Wolfgang Amadeus Mozart started composing at the age of five. Pablo Neruda wrote his Book of Twilights when he was 19. Sachin Tendulkar was all of six when he took up a bat in earnest. By the time he was 15, he was the most talked-about schoolboy cricketer ever. More than two decades on, he remains Indian cricket’s man for all seasons, the repository of a nation’s hope. Those that played with him in the days of auld lang syne have long since migrated to the coaching field and the commentary box. Tendulkar, his eyes perhaps set on a World Cup swansong on home turf, continues to mark his guard and settle into that unmistakable stance.
What is there left to say about this man? At the age of 18, he was standing on tiptoe to drive and cut Australia’s finest on his way to a century in Perth. At 21, he decided that he’d like to open in one-day cricket. He’s still going strong 45 hundreds later. A few days short of 25, he played an innings, with a desert storm as backdrop, that will never be forgotten by those fortunate enough to see it. At 30, faced with the longest lean trot of his career, he memorably decided to eschew the cover-drive in Sydney, ruining Steve Waugh’s farewell with a 241 that was an enactment of monastic denial on a cricket field.
The records and the catalogue of achievement will be cherished for years. What’s even more admirable though is the manner in which he’s dealt with unimaginable fame and untold riches. When he was still a teenager who had yet to make his Ranji Trophy debut, Ramakant Achrekar, his coach, said: “People don’t realise that he is just 15. They keep calling him for some felicitation or the other. The other day he was asked to inaugurate a children’s library. This is ridiculous. These things are bound to go to his head. He will start thinking he has achieved everything.”
The wonder of Tendulkar is that he never did. A couple of years ago, at a bookshop in the newly opened Bangalore Airport, I happened to see an entry in the visitors’ book. Beneath the familiar signature, there was one line: ‘Sachin Tendulkar, Indian cricket team.’ To others, he may be primus inter pares, the ubiquitous face of his sport, but after all this time and all those halcyon years, he still views himself as part of a bigger picture.
That picture has changed beyond our wildest imagination from the time that a curly-haired 16-year-old walked out on to the field at the National Stadium in Karachi. Back then, cricket was still a sport. Passionately followed, but hardly the commercial behemoth that it has since become. Over the next few years, Tendulkar did for cricket what Michael Jordan had done for the NBA and what Joe Namath and Super Bowl III did for the NFL. When he walked to the crease, a nation stopped to watch. Even now, at restaurants and airports, Blackberrys come out and ball-by-ball updates are discreetly accessed once people learn that “the boss is batting”.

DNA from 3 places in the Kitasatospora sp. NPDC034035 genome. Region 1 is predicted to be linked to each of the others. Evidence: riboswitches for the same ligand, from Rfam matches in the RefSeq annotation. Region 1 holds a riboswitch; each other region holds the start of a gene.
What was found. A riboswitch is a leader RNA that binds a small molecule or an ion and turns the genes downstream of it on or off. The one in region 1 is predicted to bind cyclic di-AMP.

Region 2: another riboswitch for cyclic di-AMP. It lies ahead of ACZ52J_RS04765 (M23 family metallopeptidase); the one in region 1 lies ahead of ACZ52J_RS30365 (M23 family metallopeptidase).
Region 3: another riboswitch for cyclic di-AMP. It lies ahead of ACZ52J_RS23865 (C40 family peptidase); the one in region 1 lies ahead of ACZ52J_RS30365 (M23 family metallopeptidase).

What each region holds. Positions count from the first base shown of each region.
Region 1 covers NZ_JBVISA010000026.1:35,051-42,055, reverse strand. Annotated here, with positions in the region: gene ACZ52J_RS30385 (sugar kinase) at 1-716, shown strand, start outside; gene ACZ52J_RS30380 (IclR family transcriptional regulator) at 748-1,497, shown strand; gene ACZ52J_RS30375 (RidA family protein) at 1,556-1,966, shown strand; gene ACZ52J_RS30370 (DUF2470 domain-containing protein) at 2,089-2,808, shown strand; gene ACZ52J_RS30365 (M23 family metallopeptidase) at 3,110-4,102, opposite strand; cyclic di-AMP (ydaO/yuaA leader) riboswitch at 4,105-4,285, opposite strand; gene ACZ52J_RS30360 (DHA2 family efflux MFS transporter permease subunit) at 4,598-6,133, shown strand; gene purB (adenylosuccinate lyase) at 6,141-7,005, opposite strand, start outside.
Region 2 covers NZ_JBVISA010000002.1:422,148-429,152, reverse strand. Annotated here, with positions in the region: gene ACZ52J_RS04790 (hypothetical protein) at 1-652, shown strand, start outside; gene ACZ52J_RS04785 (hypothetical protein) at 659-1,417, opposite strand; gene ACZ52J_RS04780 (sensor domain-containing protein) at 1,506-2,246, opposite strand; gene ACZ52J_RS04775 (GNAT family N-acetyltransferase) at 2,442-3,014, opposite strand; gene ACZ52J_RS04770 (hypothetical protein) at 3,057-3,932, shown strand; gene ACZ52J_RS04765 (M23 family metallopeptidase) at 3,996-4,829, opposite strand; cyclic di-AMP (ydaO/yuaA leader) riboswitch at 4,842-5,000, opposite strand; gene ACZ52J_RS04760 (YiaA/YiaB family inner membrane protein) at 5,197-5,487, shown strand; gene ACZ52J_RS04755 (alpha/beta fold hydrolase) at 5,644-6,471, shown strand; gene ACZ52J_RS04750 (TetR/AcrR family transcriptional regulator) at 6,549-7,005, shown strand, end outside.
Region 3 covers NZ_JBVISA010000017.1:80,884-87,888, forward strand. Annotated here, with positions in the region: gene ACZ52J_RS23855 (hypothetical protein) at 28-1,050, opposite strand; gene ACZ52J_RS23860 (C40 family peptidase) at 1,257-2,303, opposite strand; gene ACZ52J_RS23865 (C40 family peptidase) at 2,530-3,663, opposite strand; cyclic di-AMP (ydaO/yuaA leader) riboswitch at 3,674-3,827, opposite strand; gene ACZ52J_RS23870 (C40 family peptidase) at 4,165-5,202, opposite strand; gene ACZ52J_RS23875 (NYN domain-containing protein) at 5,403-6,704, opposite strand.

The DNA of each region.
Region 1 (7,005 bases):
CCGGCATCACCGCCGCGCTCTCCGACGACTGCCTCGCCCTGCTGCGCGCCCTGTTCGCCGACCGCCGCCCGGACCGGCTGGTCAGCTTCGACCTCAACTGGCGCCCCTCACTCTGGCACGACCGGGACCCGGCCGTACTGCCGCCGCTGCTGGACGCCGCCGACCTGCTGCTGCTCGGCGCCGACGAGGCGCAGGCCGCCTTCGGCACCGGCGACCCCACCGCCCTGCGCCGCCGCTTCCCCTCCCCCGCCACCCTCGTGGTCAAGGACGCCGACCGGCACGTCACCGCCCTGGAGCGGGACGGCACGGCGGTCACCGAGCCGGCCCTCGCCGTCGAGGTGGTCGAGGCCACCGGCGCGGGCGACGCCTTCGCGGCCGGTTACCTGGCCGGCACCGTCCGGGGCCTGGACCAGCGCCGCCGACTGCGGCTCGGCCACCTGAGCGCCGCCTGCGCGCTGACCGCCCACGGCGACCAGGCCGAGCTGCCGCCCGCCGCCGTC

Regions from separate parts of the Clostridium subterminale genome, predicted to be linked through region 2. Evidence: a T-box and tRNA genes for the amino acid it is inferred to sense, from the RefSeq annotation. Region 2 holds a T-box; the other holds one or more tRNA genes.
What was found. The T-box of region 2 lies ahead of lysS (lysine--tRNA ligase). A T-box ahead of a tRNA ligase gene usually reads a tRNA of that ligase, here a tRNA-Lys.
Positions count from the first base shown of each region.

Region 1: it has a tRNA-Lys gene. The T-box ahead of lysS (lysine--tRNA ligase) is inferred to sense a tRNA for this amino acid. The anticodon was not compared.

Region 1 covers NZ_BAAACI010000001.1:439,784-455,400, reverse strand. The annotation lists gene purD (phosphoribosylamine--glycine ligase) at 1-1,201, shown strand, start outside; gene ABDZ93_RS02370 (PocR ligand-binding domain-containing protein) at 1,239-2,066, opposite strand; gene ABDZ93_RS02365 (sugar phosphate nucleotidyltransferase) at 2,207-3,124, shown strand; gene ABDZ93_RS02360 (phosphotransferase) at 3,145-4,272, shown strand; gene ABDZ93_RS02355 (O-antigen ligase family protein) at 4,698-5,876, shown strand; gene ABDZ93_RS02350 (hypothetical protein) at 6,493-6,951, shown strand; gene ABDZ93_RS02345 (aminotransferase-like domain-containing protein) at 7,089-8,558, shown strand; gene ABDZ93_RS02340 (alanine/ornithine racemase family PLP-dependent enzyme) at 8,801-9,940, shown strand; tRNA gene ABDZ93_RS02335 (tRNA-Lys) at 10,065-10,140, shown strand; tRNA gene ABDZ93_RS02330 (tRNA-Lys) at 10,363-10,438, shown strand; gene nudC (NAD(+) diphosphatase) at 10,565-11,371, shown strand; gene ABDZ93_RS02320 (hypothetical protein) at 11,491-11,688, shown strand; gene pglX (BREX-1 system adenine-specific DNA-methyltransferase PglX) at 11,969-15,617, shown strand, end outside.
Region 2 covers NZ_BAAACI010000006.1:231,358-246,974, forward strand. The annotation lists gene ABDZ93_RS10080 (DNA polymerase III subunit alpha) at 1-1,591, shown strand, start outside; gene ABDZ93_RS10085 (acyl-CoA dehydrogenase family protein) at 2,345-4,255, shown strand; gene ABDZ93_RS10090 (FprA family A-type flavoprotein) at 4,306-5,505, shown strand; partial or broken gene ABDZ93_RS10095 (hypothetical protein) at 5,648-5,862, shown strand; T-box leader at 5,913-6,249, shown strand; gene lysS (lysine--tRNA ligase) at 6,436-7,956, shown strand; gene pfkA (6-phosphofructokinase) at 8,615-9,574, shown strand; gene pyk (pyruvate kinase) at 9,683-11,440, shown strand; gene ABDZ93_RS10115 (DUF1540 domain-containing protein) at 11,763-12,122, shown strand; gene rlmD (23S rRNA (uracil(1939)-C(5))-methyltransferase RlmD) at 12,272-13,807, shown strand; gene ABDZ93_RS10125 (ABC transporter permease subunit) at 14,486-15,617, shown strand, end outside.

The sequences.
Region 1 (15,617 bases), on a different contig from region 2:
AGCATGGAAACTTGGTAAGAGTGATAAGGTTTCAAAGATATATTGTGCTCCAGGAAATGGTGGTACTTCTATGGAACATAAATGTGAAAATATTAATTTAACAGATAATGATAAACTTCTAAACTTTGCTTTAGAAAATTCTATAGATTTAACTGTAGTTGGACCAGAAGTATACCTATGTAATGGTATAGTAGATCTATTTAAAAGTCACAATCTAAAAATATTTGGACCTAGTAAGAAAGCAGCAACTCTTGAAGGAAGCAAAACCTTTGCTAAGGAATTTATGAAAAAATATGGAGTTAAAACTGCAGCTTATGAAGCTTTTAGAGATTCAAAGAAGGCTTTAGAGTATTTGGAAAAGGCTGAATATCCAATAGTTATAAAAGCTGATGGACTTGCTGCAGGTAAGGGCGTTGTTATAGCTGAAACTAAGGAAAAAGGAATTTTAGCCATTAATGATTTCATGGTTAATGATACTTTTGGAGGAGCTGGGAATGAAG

Those that don’t really know India well speak of cinema as the country’s greatest unifying force. That’s nonsense. Amitabh Bachchan’s oeuvre resonates little with the man in Tamil Nadu’s interior, just as Rajnikanth is little more than an object of curiosity to someone in Punjab. But Chennai or Chandigarh, Guwahati or Cochin, Tendulkar walks out to undiluted acclaim. With the exception of Gandhi, perhaps no other Indian has managed to rally so many behind the flag.
When he reached his century with the last stroke of the match in Chennai a year ago, it wasn’t just a stadium that cheered and danced and wept. Coming three weeks after the terror attacks in Mumbai, there was something pre-ordained about it all. A few days earlier, he had released a commercial with the line: “I play for India, now more than ever”. There may not have been a cape or a mask, but there were no murmurs of dissent when Kevin Pietersen called him Superman.
His struggles with captaincy make him human, and the heartbreaks of Chennai (1999) and the Wanderers (2003, when a World Cup final was lost even before he came out to bat) will perhaps haunt him for the rest of his days. But when all is said and done, the 36-year-old continues to do what the schoolboy did. And as we ponder what makes him tick, maybe we just need to listen to a nursery rhyme that’s sung to one of Mozart’s tunes. Twinkle Twinkle Little Star.